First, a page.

Red Planet

In this piece, Delany Burk explores fires and the devastating landscapes and after effects of them.

and they say
that mars was once like earth
but now i see mars is earth
blackened red and barren
and once mars burned as we do now

and it’s always california
the blazing state
the deadly scorching state
the martian state

and people are fleeing
from cities, from homes
from smoke and choke

and they say good for her
fighting back
but it’s futile
and within 30 years our planet will black and blue

all salt
and ash and embers
blue melting sea
and red, sizzling land,
sinking, sinking, sinking

 

Delany Burk is a four year senior at Idyllwild Arts Academy who loves watching the stars, drinking coffee, and getting snuggly in cold weather. In her writing, she enjoys exploring the philosophical, scientific, and emotional side of writing.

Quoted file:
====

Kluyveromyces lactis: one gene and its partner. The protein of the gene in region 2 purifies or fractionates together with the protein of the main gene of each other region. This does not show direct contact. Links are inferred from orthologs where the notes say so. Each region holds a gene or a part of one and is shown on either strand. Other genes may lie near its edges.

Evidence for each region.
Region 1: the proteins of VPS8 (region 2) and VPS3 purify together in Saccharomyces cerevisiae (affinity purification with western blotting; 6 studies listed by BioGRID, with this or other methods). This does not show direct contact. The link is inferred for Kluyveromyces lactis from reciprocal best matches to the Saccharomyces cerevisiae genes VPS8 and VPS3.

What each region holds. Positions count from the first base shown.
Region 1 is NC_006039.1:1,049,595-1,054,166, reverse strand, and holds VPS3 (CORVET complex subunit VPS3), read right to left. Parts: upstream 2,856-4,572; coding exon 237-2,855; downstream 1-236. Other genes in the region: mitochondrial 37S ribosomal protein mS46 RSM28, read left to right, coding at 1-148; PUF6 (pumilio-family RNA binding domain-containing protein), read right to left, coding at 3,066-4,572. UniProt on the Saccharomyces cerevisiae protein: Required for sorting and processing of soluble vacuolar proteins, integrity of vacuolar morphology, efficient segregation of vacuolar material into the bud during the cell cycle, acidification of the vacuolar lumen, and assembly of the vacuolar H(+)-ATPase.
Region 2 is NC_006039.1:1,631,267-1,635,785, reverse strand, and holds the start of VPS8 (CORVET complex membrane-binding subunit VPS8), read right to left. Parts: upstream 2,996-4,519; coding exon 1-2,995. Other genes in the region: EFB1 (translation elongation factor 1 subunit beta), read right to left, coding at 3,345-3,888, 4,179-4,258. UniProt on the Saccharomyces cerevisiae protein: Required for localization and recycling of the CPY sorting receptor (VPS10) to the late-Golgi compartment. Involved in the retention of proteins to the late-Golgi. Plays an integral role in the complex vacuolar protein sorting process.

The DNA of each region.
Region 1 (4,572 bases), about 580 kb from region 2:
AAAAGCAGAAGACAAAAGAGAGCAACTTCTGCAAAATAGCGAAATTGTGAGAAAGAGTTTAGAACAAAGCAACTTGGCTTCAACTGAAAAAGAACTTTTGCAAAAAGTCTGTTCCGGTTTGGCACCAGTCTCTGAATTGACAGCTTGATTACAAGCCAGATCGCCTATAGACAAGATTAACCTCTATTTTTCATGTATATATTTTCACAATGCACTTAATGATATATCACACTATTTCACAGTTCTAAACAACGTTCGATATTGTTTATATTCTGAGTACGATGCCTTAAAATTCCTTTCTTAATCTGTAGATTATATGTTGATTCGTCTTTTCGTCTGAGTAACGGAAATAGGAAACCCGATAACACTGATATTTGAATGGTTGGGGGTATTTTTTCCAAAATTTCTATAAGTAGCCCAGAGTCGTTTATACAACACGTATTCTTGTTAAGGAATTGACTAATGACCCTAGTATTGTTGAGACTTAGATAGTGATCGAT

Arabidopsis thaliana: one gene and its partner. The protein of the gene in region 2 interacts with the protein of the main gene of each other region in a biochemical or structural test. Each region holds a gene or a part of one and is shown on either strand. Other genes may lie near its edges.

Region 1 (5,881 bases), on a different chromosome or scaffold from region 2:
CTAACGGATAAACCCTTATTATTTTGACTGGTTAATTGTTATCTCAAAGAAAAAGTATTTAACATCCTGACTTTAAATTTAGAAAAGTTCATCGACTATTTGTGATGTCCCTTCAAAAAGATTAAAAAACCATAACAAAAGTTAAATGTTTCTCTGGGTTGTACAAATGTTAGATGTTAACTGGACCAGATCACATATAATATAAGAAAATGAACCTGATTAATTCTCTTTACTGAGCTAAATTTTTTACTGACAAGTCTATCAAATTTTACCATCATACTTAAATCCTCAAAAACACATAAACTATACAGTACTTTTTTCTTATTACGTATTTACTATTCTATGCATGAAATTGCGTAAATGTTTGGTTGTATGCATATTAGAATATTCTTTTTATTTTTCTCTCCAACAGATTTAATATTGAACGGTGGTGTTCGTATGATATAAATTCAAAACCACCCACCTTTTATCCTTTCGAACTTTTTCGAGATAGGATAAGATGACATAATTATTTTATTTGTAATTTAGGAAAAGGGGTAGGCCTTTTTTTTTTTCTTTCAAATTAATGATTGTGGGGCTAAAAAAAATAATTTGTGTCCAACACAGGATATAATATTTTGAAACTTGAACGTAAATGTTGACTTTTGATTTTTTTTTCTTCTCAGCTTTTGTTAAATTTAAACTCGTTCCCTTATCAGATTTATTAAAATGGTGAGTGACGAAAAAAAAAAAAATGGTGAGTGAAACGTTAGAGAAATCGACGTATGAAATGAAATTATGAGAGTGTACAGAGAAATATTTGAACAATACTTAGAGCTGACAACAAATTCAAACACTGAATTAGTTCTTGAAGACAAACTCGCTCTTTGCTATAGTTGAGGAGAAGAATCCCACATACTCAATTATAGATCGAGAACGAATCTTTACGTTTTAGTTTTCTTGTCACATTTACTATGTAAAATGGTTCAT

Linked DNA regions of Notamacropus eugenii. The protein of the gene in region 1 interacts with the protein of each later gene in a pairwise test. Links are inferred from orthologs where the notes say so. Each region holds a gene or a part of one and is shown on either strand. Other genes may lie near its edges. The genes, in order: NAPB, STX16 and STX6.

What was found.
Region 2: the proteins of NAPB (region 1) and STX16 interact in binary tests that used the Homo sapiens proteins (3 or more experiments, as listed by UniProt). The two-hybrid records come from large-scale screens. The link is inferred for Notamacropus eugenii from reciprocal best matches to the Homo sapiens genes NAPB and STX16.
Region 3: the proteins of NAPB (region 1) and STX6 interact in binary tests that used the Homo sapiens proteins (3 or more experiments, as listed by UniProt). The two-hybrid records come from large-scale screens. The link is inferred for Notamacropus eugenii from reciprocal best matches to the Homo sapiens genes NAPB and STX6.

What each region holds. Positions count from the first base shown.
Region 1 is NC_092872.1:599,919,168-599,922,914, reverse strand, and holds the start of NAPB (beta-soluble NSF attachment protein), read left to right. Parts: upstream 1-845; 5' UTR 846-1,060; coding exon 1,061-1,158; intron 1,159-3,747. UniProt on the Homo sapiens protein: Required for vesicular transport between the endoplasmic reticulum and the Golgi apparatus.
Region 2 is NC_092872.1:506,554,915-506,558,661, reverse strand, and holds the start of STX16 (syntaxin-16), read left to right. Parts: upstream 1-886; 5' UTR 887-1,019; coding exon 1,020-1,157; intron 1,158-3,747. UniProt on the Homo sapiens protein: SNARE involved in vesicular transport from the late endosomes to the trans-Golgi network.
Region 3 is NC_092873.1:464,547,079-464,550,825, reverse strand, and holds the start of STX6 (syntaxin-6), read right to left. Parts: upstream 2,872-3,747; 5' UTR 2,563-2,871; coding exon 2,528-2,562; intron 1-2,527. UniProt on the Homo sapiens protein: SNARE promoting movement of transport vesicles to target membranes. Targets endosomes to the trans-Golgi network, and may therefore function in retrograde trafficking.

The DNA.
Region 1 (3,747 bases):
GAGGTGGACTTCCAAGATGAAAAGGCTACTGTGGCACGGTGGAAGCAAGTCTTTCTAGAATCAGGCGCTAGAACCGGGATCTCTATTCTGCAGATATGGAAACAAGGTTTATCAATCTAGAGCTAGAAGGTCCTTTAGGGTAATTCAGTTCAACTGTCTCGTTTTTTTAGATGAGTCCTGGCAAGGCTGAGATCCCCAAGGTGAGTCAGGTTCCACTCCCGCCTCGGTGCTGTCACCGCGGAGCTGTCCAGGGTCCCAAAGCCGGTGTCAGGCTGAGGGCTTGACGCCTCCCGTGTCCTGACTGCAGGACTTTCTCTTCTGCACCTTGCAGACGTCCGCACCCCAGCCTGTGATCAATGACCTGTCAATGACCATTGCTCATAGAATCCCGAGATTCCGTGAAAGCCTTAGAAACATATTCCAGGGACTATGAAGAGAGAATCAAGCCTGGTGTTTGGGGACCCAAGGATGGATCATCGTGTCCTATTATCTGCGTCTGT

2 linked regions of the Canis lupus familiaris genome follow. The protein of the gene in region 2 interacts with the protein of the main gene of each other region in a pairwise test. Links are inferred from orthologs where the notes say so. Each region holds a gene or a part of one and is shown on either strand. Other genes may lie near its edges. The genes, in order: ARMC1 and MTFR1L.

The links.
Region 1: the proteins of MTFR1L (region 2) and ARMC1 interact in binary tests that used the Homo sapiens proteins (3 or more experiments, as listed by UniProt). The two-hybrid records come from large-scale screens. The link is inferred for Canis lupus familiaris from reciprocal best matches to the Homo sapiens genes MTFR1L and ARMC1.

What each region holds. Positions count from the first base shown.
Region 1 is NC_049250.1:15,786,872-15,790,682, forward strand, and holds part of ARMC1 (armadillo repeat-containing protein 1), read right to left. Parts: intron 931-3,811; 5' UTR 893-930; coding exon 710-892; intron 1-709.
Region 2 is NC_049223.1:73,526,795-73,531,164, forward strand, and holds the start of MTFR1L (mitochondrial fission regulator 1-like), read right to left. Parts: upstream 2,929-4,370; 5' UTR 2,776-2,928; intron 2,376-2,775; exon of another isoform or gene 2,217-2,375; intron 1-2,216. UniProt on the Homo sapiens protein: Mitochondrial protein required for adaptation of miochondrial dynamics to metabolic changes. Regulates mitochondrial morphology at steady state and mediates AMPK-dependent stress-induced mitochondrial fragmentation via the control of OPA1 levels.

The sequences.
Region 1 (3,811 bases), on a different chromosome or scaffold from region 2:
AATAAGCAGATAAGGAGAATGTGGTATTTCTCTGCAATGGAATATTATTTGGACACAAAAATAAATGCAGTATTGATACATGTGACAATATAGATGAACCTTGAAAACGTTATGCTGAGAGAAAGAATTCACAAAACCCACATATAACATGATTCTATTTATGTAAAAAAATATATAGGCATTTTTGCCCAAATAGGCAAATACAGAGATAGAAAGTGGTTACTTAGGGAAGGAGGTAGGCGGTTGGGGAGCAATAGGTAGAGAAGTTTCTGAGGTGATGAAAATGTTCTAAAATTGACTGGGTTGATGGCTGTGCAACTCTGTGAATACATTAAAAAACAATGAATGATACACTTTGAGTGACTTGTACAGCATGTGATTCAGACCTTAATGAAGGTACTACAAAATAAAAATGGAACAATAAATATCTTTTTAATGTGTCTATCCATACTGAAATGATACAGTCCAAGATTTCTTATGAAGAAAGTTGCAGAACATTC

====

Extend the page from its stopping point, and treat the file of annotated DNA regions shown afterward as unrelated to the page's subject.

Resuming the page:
Visual art by Reah Eunji Kang.

Tilt

Tilt explores a taboo subject seen through the eyes of a small boy. Ashira Shirali uses a childlike voice to depict the hard realism within the piece.

This summer Mummy, Daddy, Bunny and I are going to visit Grandmammy in her house by the sea. We don’t visit Grandmammy often. Mummy says it’s because she lives so far away.

When we visit Mummy lets me and Bunny play at the edge of the water near Grandmammy’s house. Bunny gets all fat and bloated and then Mummy has to put him out to dry. Mummy says best friends can’t be stuffed toys but I know she’s wrong because Bunny is mine. He always wants to play the games I think of and he never laughs at me like the boys in school.

The last time we visited Grandmammy I was only in kindergarten. Grandmammy told me she’d buy me a chocolate sprinkle cone if I tell Daddy that I want Grandmammy to live with us. Mummy was angry when she found out. I didn’t get ice cream and we came back three days early.